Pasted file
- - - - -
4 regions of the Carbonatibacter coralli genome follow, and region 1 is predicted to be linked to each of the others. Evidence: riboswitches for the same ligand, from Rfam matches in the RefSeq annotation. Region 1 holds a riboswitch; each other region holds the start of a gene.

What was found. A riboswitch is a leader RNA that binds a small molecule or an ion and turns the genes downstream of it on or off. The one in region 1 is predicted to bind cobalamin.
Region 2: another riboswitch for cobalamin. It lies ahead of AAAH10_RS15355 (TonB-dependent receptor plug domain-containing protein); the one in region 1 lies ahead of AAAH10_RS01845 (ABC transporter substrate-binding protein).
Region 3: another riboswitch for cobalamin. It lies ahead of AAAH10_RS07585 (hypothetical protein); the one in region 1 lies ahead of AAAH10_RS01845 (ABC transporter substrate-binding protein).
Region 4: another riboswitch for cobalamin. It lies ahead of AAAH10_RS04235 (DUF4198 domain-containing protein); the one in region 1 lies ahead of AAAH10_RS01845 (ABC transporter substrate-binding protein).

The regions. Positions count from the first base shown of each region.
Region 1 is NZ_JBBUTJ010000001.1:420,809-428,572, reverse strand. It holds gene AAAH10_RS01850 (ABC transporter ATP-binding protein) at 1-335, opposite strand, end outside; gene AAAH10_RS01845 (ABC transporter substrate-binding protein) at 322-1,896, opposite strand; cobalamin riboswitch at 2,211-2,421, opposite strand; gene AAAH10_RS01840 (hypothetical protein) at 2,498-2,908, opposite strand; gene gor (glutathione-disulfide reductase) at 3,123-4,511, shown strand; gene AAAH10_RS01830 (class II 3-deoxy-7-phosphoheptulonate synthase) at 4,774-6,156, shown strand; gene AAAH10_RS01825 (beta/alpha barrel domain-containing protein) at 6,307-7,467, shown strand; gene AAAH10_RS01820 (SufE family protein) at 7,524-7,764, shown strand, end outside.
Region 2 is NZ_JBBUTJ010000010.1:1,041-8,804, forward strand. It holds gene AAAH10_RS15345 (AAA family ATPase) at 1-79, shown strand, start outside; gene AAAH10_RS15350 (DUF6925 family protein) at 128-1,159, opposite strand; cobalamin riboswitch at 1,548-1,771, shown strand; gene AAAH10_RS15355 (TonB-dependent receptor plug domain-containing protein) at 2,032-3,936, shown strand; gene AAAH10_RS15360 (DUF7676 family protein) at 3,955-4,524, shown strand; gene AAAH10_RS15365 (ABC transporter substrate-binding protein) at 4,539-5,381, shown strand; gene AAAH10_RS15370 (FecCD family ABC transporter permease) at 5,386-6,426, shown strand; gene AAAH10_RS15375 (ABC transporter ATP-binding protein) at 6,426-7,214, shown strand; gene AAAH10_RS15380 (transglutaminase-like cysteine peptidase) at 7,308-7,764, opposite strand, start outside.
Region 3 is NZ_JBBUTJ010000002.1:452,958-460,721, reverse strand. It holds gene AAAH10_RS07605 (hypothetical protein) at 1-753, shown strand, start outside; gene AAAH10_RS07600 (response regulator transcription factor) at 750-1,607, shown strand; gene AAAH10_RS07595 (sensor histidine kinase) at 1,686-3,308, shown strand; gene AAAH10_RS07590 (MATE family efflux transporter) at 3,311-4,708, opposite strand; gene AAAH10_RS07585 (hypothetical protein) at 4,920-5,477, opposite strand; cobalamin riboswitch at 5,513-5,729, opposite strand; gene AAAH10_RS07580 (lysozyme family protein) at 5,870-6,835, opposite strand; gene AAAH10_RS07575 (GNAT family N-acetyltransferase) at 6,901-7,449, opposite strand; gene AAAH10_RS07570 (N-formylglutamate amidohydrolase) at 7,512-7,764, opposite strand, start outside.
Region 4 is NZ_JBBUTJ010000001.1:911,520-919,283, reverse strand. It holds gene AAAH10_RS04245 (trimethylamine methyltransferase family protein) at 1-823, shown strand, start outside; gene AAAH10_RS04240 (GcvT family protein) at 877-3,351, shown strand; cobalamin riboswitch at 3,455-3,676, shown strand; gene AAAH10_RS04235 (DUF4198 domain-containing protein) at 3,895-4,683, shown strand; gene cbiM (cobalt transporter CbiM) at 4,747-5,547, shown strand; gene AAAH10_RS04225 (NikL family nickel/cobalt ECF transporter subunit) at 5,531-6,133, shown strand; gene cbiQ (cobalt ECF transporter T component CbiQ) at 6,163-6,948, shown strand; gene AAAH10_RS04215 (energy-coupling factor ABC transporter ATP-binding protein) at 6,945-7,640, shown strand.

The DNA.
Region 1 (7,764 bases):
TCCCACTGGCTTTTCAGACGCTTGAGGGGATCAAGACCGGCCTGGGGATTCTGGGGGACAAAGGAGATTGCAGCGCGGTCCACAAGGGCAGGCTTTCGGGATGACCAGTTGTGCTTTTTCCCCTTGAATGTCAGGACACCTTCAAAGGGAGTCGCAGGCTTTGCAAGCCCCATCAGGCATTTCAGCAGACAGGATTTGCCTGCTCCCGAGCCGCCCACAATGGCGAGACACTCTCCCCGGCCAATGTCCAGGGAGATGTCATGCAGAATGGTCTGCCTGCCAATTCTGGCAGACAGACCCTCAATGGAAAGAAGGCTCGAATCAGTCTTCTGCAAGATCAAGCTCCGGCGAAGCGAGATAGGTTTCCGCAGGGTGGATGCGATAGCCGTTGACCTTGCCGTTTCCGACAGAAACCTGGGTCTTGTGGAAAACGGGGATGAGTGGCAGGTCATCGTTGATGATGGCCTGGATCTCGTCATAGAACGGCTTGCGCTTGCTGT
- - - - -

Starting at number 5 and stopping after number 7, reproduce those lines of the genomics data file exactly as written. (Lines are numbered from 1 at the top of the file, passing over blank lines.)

Region 4: another riboswitch for cobalamin. It lies ahead of AAAH10_RS04235 (DUF4198 domain-containing protein); the one in region 1 lies ahead of AAAH10_RS01845 (ABC transporter substrate-binding protein).

The regions. Positions count from the first base shown of each region.
Region 1 is NZ_JBBUTJ010000001.1:420,809-428,572, reverse strand. It holds gene AAAH10_RS01850 (ABC transporter ATP-binding protein) at 1-335, opposite strand, end outside; gene AAAH10_RS01845 (ABC transporter substrate-binding protein) at 322-1,896, opposite strand; cobalamin riboswitch at 2,211-2,421, opposite strand; gene AAAH10_RS01840 (hypothetical protein) at 2,498-2,908, opposite strand; gene gor (glutathione-disulfide reductase) at 3,123-4,511, shown strand; gene AAAH10_RS01830 (class II 3-deoxy-7-phosphoheptulonate synthase) at 4,774-6,156, shown strand; gene AAAH10_RS01825 (beta/alpha barrel domain-containing protein) at 6,307-7,467, shown strand; gene AAAH10_RS01820 (SufE family protein) at 7,524-7,764, shown strand, end outside.